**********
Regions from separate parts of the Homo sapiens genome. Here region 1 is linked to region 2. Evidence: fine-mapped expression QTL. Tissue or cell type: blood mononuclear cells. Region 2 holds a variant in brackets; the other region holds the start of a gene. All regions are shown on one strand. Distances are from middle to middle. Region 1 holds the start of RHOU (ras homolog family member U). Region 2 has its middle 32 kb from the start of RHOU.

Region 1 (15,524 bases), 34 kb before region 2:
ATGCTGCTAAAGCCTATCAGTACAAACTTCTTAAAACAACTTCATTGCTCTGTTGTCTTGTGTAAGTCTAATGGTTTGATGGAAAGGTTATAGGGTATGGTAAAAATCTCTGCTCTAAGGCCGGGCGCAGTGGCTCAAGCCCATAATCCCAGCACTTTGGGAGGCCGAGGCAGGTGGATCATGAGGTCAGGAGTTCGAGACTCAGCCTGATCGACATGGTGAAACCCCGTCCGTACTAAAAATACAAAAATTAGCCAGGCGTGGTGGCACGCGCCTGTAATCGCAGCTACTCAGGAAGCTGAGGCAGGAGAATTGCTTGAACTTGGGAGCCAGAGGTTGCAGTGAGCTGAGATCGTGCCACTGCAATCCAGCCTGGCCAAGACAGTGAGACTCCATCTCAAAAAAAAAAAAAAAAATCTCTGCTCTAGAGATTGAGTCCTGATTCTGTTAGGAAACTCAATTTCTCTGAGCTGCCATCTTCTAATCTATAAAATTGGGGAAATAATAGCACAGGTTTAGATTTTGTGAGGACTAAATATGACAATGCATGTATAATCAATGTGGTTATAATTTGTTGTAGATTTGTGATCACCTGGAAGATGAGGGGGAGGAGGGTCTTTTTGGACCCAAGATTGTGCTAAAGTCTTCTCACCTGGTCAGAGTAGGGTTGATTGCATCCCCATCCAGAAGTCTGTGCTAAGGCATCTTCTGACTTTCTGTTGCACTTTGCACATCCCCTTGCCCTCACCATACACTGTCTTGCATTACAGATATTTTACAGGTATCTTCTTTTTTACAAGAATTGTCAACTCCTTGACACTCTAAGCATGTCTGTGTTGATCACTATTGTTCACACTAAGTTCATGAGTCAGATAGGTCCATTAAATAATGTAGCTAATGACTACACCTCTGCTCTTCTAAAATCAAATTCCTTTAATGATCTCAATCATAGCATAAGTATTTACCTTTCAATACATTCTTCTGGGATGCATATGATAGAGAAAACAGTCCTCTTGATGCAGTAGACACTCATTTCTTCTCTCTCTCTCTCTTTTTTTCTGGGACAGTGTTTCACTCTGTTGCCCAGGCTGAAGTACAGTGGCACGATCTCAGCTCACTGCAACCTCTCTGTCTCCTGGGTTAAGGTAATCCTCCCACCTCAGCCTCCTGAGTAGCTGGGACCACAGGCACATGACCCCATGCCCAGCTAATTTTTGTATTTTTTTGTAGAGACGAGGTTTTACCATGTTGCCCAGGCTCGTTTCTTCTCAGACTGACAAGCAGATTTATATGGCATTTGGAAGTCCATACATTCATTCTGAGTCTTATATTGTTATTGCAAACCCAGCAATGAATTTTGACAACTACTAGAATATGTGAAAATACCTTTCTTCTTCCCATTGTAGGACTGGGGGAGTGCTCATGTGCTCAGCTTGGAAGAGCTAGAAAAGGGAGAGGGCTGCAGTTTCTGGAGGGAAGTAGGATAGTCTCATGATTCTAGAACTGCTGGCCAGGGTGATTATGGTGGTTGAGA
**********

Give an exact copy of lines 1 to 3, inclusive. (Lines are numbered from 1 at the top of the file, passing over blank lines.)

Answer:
Regions from separate parts of the Homo sapiens genome. Here region 1 is linked to region 2. Evidence: fine-mapped expression QTL. Tissue or cell type: blood mononuclear cells. Region 2 holds a variant in brackets; the other region holds the start of a gene. All regions are shown on one strand. Distances are from middle to middle. Region 1 holds the start of RHOU (ras homolog family member U). Region 2 has its middle 32 kb from the start of RHOU.

Region 1 (15,524 bases), 34 kb before region 2:
ATGCTGCTAAAGCCTATCAGTACAAACTTCTTAAAACAACTTCATTGCTCTGTTGTCTTGTGTAAGTCTAATGGTTTGATGGAAAGGTTATAGGGTATGGTAAAAATCTCTGCTCTAAGGCCGGGCGCAGTGGCTCAAGCCCATAATCCCAGCACTTTGGGAGGCCGAGGCAGGTGGATCATGAGGTCAGGAGTTCGAGACTCAGCCTGATCGACATGGTGAAACCCCGTCCGTACTAAAAATACAAAAATTAGCCAGGCGTGGTGGCACGCGCCTGTAATCGCAGCTACTCAGGAAGCTGAGGCAGGAGAATTGCTTGAACTTGGGAGCCAGAGGTTGCAGTGAGCTGAGATCGTGCCACTGCAATCCAGCCTGGCCAAGACAGTGAGACTCCATCTCAAAAAAAAAAAAAAAAATCTCTGCTCTAGAGATTGAGTCCTGATTCTGTTAGGAAACTCAATTTCTCTGAGCTGCCATCTTCTAATCTATAAAATTGGGGAAATAATAGCACAGGTTTAGATTTTGTGAGGACTAAATATGACAATGCATGTATAATCAATGTGGTTATAATTTGTTGTAGATTTGTGATCACCTGGAAGATGAGGGGGAGGAGGGTCTTTTTGGACCCAAGATTGTGCTAAAGTCTTCTCACCTGGTCAGAGTAGGGTTGATTGCATCCCCATCCAGAAGTCTGTGCTAAGGCATCTTCTGACTTTCTGTTGCACTTTGCACATCCCCTTGCCCTCACCATACACTGTCTTGCATTACAGATATTTTACAGGTATCTTCTTTTTTACAAGAATTGTCAACTCCTTGACACTCTAAGCATGTCTGTGTTGATCACTATTGTTCACACTAAGTTCATGAGTCAGATAGGTCCATTAAATAATGTAGCTAATGACTACACCTCTGCTCTTCTAAAATCAAATTCCTTTAATGATCTCAATCATAGCATAAGTATTTACCTTTCAATACATTCTTCTGGGATGCATATGATAGAGAAAACAGTCCTCTTGATGCAGTAGACACTCATTTCTTCTCTCTCTCTCTCTTTTTTTCTGGGACAGTGTTTCACTCTGTTGCCCAGGCTGAAGTACAGTGGCACGATCTCAGCTCACTGCAACCTCTCTGTCTCCTGGGTTAAGGTAATCCTCCCACCTCAGCCTCCTGAGTAGCTGGGACCACAGGCACATGACCCCATGCCCAGCTAATTTTTGTATTTTTTTGTAGAGACGAGGTTTTACCATGTTGCCCAGGCTCGTTTCTTCTCAGACTGACAAGCAGATTTATATGGCATTTGGAAGTCCATACATTCATTCTGAGTCTTATATTGTTATTGCAAACCCAGCAATGAATTTTGACAACTACTAGAATATGTGAAAATACCTTTCTTCTTCCCATTGTAGGACTGGGGGAGTGCTCATGTGCTCAGCTTGGAAGAGCTAGAAAAGGGAGAGGGCTGCAGTTTCTGGAGGGAAGTAGGATAGTCTCATGATTCTAGAACTGCTGGCCAGGGTGATTATGGTGGTTGAGA